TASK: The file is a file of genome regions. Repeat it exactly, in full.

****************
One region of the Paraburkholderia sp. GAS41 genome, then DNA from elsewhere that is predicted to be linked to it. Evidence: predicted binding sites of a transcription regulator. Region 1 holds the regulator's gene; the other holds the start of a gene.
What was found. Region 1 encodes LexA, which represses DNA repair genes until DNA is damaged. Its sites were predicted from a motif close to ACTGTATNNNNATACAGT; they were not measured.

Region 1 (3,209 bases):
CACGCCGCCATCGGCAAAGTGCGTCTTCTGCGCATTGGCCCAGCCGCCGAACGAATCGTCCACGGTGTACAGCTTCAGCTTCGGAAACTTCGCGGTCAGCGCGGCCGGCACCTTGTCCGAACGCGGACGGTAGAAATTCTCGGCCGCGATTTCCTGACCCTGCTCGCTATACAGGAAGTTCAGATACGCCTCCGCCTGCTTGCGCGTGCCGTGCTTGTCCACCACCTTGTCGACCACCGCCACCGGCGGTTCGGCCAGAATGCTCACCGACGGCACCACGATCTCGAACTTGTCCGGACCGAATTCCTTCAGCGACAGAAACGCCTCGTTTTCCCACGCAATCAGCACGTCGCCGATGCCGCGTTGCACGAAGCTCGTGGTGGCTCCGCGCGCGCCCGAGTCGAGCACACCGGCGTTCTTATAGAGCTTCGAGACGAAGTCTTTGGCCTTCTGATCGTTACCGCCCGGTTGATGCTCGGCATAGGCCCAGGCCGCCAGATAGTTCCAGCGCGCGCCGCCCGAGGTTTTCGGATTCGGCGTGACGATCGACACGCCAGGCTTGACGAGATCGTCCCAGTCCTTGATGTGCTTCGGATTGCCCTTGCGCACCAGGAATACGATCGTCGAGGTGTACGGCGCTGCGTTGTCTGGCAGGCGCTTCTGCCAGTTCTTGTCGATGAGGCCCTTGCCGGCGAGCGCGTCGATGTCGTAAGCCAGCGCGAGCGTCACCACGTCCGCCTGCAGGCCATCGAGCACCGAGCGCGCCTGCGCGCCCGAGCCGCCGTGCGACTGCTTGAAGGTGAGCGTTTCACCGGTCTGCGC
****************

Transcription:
One region of the Paraburkholderia sp. GAS41 genome, then DNA from elsewhere that is predicted to be linked to it. Evidence: predicted binding sites of a transcription regulator. Region 1 holds the regulator's gene; the other holds the start of a gene.
What was found. Region 1 encodes LexA, which represses DNA repair genes until DNA is damaged. Its sites were predicted from a motif close to ACTGTATNNNNATACAGT; they were not measured.

Region 1 (3,209 bases):
CACGCCGCCATCGGCAAAGTGCGTCTTCTGCGCATTGGCCCAGCCGCCGAACGAATCGTCCACGGTGTACAGCTTCAGCTTCGGAAACTTCGCGGTCAGCGCGGCCGGCACCTTGTCCGAACGCGGACGGTAGAAATTCTCGGCCGCGATTTCCTGACCCTGCTCGCTATACAGGAAGTTCAGATACGCCTCCGCCTGCTTGCGCGTGCCGTGCTTGTCCACCACCTTGTCGACCACCGCCACCGGCGGTTCGGCCAGAATGCTCACCGACGGCACCACGATCTCGAACTTGTCCGGACCGAATTCCTTCAGCGACAGAAACGCCTCGTTTTCCCACGCAATCAGCACGTCGCCGATGCCGCGTTGCACGAAGCTCGTGGTGGCTCCGCGCGCGCCCGAGTCGAGCACACCGGCGTTCTTATAGAGCTTCGAGACGAAGTCTTTGGCCTTCTGATCGTTACCGCCCGGTTGATGCTCGGCATAGGCCCAGGCCGCCAGATAGTTCCAGCGCGCGCCGCCCGAGGTTTTCGGATTCGGCGTGACGATCGACACGCCAGGCTTGACGAGATCGTCCCAGTCCTTGATGTGCTTCGGATTGCCCTTGCGCACCAGGAATACGATCGTCGAGGTGTACGGCGCTGCGTTGTCTGGCAGGCGCTTCTGCCAGTTCTTGTCGATGAGGCCCTTGCCGGCGAGCGCGTCGATGTCGTAAGCCAGCGCGAGCGTCACCACGTCCGCCTGCAGGCCATCGAGCACCGAGCGCGCCTGCGCGCCCGAGCCGCCGTGCGACTGCTTGAAGGTGAGCGTTTCACCGGTCTGCGC